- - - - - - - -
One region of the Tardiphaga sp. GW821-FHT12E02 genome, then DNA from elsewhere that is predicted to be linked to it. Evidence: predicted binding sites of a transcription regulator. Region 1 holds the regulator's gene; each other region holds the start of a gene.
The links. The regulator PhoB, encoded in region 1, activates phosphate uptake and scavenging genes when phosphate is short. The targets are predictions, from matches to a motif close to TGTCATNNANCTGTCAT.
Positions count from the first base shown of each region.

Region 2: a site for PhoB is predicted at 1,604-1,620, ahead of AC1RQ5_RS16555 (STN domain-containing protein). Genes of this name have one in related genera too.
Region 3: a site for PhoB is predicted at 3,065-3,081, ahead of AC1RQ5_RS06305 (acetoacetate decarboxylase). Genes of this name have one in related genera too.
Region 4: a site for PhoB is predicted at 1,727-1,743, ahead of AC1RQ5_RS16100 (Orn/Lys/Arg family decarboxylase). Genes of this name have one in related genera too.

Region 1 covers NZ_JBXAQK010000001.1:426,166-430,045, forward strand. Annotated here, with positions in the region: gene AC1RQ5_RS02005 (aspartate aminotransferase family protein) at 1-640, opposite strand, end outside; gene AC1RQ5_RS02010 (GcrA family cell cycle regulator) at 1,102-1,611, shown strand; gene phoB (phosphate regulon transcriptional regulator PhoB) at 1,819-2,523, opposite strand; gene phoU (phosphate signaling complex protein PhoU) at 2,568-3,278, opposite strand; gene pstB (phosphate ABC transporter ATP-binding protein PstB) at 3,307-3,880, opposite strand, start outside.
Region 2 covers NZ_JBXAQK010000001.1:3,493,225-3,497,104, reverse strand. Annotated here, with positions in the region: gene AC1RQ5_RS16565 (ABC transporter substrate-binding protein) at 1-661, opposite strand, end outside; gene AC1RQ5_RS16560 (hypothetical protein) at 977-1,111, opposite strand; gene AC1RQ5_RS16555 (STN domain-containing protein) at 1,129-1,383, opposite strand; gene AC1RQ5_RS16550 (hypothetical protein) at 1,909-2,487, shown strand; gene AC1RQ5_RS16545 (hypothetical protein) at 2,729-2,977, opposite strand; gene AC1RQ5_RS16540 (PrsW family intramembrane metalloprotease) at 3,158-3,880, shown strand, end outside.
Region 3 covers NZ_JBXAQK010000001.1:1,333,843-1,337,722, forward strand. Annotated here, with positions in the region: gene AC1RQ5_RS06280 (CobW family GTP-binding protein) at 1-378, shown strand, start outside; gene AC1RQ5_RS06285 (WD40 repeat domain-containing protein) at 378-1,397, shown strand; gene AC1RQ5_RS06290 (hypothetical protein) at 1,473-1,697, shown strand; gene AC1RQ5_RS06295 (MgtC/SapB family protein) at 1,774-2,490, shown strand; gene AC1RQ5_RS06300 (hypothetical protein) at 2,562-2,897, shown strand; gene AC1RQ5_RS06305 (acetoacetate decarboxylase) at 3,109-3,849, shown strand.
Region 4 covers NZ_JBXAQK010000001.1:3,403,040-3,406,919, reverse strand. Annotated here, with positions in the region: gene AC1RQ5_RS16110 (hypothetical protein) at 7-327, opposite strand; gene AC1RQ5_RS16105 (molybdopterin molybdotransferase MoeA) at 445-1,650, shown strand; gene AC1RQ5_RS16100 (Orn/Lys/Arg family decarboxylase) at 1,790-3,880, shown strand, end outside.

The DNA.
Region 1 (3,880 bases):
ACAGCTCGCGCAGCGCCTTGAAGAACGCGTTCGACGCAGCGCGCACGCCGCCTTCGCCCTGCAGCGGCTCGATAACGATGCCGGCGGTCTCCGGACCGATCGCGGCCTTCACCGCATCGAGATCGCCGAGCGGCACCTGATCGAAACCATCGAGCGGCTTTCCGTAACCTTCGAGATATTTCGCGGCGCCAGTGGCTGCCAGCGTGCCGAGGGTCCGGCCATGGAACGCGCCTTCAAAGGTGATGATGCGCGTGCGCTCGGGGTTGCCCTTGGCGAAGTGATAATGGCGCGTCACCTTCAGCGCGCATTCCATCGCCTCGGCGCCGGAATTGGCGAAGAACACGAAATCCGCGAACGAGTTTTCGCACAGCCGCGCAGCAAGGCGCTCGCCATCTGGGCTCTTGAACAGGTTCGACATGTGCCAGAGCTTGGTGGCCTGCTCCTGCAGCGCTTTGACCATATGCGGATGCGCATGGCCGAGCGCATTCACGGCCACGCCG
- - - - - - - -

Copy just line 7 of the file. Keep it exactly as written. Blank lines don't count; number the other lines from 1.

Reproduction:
Region 1 covers NZ_JBXAQK010000001.1:426,166-430,045, forward strand. Annotated here, with positions in the region: gene AC1RQ5_RS02005 (aspartate aminotransferase family protein) at 1-640, opposite strand, end outside; gene AC1RQ5_RS02010 (GcrA family cell cycle regulator) at 1,102-1,611, shown strand; gene phoB (phosphate regulon transcriptional regulator PhoB) at 1,819-2,523, opposite strand; gene phoU (phosphate signaling complex protein PhoU) at 2,568-3,278, opposite strand; gene pstB (phosphate ABC transporter ATP-binding protein PstB) at 3,307-3,880, opposite strand, start outside.